Fillings. Extractions. Root canals. Not the most appealing way to start the day.
But Glenn Hemberger expects hundreds of people to be lining up well before dawn Friday and Saturday for the opportunity to be examined by a dentist and to get some long overdue dental work for free.
Hemberger and more than 100 other dentists — along with 1,300 dental hygienists, nurses and other volunteers — will set up shop in a vacant Walmart in Kansas City, Kan., for Kansas Mission of Mercy, a giant free dental clinic for adults and children that has been held at different venues across the state every year since 2003.
Kansas is among two dozen states, including Missouri, where dentists have organized Mission of Mercy clinics to reach underserved patients.
“There’s a large need, and with the economy, it’s getting worse,” said Hemberger, an Overland Park pediatric dentist and co-chair of this year’s Kansas clinic. “We see a lot of pretty desperate people.”
Many of the patients who show up at Mission of Mercy clinics haven’t been to a dentist in years — some because they’re squeamish, Hemberger said, but the vast majority because they can’t afford the care. Their dental problems grow worse over time, to the point where treatment becomes prohibitively expensive.
“We try to get some of the most costly work done,” Hemberger said. “And we try to give them hope. Many are despairing.”
The first Mission of Mercy was organized by dentists in Virginia to bring dental care into poor areas of the Appalachians. The idea spread quickly, first to Texas, then Kansas and Nebraska, then nationwide.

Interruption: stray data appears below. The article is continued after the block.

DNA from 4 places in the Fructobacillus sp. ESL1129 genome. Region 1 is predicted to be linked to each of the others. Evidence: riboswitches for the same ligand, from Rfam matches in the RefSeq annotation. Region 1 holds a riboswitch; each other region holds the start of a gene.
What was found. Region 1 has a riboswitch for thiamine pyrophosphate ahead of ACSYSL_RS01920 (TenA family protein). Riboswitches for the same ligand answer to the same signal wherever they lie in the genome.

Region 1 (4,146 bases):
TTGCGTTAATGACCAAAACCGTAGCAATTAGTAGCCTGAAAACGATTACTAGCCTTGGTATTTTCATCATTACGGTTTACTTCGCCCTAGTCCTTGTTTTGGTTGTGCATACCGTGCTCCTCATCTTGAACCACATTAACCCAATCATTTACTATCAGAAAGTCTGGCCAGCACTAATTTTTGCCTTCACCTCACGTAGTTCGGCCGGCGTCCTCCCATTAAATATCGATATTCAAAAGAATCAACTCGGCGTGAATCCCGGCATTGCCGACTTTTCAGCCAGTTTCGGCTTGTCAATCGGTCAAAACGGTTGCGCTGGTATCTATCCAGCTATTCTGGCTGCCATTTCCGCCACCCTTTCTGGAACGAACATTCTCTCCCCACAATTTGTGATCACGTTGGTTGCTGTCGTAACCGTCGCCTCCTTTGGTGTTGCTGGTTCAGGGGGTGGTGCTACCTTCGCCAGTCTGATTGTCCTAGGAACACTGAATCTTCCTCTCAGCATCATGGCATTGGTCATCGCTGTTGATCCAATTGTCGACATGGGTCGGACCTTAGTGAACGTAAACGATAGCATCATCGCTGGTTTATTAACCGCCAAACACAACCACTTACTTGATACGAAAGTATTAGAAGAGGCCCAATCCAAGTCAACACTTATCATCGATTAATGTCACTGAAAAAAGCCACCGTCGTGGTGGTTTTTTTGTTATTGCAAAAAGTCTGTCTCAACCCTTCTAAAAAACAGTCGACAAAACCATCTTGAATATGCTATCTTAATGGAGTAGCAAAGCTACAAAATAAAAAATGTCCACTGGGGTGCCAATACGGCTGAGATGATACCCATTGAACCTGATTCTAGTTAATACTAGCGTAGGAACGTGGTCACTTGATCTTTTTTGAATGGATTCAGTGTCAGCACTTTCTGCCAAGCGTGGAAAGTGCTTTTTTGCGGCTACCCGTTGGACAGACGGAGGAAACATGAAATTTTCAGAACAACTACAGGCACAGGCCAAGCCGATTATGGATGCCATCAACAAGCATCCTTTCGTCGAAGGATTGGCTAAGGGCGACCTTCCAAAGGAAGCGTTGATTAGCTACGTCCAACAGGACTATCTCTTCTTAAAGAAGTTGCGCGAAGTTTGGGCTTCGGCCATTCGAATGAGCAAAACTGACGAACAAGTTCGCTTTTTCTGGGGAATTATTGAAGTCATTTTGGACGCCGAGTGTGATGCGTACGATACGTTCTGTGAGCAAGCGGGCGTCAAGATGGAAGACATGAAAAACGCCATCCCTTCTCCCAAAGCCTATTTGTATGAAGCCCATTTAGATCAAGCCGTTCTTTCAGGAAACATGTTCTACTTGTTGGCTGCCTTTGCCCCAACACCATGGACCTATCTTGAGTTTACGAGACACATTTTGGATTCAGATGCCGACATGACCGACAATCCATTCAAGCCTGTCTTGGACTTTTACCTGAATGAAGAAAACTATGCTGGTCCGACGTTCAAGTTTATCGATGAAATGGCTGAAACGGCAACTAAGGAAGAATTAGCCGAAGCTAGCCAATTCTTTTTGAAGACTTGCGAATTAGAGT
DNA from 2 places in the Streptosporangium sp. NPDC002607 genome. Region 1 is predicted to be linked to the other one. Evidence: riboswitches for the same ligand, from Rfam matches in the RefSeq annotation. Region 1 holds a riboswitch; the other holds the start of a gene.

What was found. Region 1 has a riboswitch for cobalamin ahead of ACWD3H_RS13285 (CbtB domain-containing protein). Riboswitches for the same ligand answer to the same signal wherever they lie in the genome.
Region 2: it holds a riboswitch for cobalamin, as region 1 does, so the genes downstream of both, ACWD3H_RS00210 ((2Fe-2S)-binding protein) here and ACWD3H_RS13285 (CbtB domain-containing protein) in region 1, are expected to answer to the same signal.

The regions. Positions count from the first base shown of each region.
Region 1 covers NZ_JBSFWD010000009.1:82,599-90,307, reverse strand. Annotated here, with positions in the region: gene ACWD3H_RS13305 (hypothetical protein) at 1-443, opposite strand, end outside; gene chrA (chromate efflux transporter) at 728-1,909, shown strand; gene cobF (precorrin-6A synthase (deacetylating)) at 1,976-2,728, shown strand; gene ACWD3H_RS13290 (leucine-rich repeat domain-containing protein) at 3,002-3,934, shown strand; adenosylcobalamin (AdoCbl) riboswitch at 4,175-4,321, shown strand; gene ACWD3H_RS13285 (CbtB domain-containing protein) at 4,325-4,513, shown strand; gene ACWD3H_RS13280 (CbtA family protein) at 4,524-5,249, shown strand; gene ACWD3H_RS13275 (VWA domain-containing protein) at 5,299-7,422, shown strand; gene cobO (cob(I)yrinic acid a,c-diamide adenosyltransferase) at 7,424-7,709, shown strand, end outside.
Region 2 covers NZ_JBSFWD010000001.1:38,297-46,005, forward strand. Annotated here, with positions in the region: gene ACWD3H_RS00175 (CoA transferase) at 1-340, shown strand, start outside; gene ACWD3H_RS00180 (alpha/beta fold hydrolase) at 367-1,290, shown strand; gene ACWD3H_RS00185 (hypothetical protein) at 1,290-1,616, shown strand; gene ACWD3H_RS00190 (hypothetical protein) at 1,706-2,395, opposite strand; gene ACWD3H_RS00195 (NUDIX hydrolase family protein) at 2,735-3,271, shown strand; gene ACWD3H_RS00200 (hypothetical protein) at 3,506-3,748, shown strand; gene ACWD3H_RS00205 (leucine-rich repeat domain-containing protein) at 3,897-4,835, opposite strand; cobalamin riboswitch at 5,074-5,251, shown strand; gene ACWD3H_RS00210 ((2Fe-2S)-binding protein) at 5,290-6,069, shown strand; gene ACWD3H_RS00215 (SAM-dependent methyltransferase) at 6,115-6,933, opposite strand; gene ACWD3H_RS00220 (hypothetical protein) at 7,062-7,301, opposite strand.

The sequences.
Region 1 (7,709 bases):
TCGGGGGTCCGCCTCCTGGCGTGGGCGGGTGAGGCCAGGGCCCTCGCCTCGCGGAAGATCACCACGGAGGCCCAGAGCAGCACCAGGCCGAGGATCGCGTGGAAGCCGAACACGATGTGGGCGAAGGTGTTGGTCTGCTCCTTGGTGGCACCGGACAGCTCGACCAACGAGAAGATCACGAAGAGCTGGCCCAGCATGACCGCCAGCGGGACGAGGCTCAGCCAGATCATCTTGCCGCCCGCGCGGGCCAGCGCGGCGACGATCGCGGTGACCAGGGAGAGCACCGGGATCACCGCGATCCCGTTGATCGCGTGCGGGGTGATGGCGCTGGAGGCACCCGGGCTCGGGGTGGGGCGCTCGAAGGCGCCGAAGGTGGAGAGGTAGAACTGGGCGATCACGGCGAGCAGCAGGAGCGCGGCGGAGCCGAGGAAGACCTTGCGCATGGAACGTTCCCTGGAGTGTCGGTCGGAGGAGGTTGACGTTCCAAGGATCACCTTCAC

Kansas held its first two Missions of Mercy in 2003 in Garden City and at Kansas Speedway. Hemberger recalls arriving early on the morning of the Garden City clinic during a snowstorm and finding people already waiting.
“There were families standing, huddled in blankets as the snow was falling,” he said. “That’s something you’ll never forget.”
The Kansas clinic is being funded by donations and corporate and foundation grants. Kansas City Kansas Community College, which owns the former Walmart building at 65th Street and State Avenue, is letting the dentists use the facility.
Hemberger estimates that the volunteers will provide about $1.5 million worth of care over the two days.
Dentists will start seeing patients around 6:30 each morning, but the clinic’s doors will open at 5:30 a.m. It will be first come, first served, and 1,000 to 1,200 people will be allowed in each day, depending on the complexity of the treatments.
“If I really needed treatment, I’d put my heavy clothes on and get there before 5,” Hemberger said.
The volunteers will keep working each day until all the patients who were signed in have been seen. Sometimes that means clinics extend well into the evening, Hemberger said.
“I’ve seen some tired doctors and hygienists by the end of the day, but you see smiles on their faces. You get a lot of thanks.”